Is Mamata India’s most anti-free speech neta?

Having ousted the Leftists, the Bengal CM has taken over the fabled Stalinist mantle, and the Rushdie episode proves that once more


Shantanu Datta | February 1, 2013

Mirror mirror on the wall, which neta is the most anti-free speech of ’em all?

In the open season on muffling free speech in India, that Mamata Banerjee’s is one of the bigger silhouettes seen on that mirror often goes unnoticed. Yes, she calls people “Maoist” at the drop of a hat; yes, she has people arrested for questioning her policies (the police chargesheet against farmer Shiladitya Chowdhury, arrested last year for questioning the chief minister over rising fertiliser price, was quietly submitted last month); yes, she also gets people arrested for circulating spoof images on email or facebook mocking her; yes, she bans newspapers critical of her government from being accessed in public libraries and offices; yes, she bans books and writers.

And yes, she has done them all in only a year and half since assuming office at Writers’ Building in Kolkata.

Strangely, though, the faces that come to mind while discussing issues like jackboot on a skeletal freedom of speech appear strikingly similar to the likes of Narendra Modi, Bal Thackeray, his nephew Raj, sundry faceless central ministers and, well, Jayalalithaa in her latest strong Amma avatar. Mamata Banerjee? She could well be everyone’s favourite whining didi — slightly ill-tempered, irritable, austere, unpretentious, honest and unfussy for a politician, though one with a sharp tongue. But owner of a good heart and soul nevertheless.

While the likes of Taniya Bhardwaj (the Presidency College student dubbed “Maoist” by Mamata), Shiladitya Chowdhury, IPS officer Nazrul Islam and retired IAS officer Dipak Kumar Ghosh (both their books ‘banned’ by the West Bengal government for daring to itch to bitch against Banerjee and her administration), among others, have been crying for attention for long, Salman Rushdie has given it some credence now.

"The simple fact is that chief minister Mamata Banerjee ordered the police to block my arrival," tweeted the novelist, according to PTI. "I did not get "friendly advice" to stay away from Kolkata. I was told the police would put me on next plane out... The police gave my full itinerary to the press and called Muslim leaders, clearly inciting protests," he claimed on the micro-blogging site.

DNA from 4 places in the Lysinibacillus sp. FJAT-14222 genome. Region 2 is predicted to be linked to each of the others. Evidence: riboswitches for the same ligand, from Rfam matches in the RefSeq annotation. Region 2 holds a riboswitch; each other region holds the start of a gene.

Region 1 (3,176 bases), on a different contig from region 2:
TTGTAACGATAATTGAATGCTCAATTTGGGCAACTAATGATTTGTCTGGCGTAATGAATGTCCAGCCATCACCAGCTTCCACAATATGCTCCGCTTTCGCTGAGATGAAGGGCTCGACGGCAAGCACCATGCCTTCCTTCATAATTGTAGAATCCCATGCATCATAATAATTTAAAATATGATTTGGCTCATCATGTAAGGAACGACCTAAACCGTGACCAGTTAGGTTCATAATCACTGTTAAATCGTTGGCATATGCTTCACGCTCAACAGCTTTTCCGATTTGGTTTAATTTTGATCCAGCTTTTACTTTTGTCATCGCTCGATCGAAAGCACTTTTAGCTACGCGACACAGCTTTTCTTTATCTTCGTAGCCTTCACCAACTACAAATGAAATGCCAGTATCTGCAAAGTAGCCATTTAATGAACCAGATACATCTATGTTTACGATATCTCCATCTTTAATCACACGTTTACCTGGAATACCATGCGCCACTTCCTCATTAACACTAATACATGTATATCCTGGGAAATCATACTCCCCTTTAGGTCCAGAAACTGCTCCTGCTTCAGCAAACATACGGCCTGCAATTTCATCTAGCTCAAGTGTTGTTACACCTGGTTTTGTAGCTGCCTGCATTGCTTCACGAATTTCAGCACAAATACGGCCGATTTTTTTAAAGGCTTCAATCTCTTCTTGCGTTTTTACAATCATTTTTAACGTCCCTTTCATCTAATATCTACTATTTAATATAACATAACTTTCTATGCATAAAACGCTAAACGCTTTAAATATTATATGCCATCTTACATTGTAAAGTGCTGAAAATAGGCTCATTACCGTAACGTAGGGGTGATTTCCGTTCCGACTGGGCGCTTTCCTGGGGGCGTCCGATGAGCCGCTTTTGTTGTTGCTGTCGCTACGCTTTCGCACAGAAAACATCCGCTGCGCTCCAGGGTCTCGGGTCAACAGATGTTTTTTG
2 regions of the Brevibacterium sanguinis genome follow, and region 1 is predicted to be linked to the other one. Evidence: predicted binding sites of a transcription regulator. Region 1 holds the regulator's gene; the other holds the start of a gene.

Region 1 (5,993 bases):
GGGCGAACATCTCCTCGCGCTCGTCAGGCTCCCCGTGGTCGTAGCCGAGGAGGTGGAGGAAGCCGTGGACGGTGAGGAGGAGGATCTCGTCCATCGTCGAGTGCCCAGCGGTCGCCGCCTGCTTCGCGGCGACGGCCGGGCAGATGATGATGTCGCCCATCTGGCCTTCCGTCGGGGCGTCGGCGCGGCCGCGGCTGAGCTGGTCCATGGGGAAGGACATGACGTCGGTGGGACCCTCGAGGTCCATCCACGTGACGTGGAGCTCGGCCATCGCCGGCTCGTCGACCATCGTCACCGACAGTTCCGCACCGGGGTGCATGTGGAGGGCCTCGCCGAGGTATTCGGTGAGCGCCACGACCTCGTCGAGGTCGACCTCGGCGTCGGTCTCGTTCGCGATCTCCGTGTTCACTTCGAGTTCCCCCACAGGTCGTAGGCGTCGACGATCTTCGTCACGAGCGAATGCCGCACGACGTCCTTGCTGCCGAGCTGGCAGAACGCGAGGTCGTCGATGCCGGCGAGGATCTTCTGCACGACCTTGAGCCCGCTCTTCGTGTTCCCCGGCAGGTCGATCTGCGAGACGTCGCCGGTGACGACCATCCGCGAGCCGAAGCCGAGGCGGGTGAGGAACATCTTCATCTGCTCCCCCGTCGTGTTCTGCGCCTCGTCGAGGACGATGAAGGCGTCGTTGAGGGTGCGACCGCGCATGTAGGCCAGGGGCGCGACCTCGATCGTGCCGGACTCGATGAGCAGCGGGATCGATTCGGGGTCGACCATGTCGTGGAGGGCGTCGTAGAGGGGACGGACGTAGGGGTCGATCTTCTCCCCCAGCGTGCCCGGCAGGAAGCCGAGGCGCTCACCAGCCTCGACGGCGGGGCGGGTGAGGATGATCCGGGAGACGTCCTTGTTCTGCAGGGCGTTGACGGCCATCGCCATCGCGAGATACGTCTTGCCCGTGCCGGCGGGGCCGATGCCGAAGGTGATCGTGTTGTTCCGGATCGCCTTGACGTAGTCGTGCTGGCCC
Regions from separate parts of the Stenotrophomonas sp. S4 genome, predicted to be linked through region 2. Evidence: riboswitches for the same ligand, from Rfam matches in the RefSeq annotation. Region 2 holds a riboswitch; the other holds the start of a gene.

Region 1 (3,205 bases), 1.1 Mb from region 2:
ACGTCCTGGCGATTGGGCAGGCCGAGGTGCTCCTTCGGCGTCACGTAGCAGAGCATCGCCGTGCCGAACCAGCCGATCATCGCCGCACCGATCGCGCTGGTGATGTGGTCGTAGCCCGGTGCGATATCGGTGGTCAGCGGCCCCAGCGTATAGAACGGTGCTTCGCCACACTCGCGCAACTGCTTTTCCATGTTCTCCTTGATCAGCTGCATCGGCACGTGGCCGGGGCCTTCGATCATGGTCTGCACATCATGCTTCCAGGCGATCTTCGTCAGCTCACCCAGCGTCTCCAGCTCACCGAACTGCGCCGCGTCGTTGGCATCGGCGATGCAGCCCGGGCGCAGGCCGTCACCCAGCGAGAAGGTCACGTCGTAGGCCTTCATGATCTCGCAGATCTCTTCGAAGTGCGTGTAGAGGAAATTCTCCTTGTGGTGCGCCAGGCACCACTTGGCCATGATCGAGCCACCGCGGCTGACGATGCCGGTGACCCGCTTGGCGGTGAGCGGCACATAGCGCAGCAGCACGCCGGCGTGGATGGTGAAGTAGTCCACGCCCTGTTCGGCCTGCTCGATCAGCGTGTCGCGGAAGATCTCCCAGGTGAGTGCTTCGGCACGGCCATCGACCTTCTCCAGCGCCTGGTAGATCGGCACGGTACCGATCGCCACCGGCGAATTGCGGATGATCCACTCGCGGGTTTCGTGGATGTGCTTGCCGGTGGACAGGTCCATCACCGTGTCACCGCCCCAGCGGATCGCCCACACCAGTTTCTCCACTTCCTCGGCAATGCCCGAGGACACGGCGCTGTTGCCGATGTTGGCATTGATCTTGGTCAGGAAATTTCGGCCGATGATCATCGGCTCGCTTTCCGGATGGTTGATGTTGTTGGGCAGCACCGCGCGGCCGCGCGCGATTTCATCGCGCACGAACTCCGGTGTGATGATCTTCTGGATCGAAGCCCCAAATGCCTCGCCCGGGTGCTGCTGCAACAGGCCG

Rushdie was forced to cancel his trip to Kolkata on Wednesday to promote Deepa Mehta's film 'Midnight's Children' based on his novel. Banerjee, who had hit the inside pages of newspapers outside Bengal for ‘warning’ pro-separatist Gorkhaland activists during her visit to Darjeeling earlier in the week, lay low. There was no confirmation or rejection from either her, or her usually vocal and voluble ministers and party leaders as the news spread all through Wednesday.

That’s precisely the signs probably misinterpreted by most — an unpretentious and unfussy, if slightly irascible, neta. But hardly. It could well be deemed an extremely cunning political mind at work — a game given away slightly by her party leader Sultan Ahmed, who subsequently called the British-Indian novelist “Shaitan Rushdie”.

As pointed out by Governance Now columnist Kajal Basu much better (please read Why Rushdie could not go to Kolkata), the bid to bar Rushdie was the “result of West Bengal electoral politics”, with the panchayat polls in May in mind.

What’s worse, the whole jingbang in the state has been cowered to pulp by Banerjee and her taste for freedom to speak (or speak out). While all officials of the Kolkata book fair fell over themselves to refute reports that Rushdie had been invited to speak at the ongoing fair, both the writer and Deepa Mehta stated in no unambiguous terms that the festival organisers had even sent him a flight ticket to make that dream appearance.

But then in Mamata’s Bengal, where industrialists are forced to sing Rabindra sangeet and police are asked to deny a rape is a rape, where every questioning arch of an eyebrow is seen as conspiracy and probing glare deemed sympathetic to Maoists or CPM, such is the tone, tune and tenor of the ballad of the road these days, with deep apologies to Satyajit Ray. Time, perhaps, India got over the fascination with the Bengal CM’s austere rubber slippers, cloth jhola and simple sarees and saw the politician behind all that.



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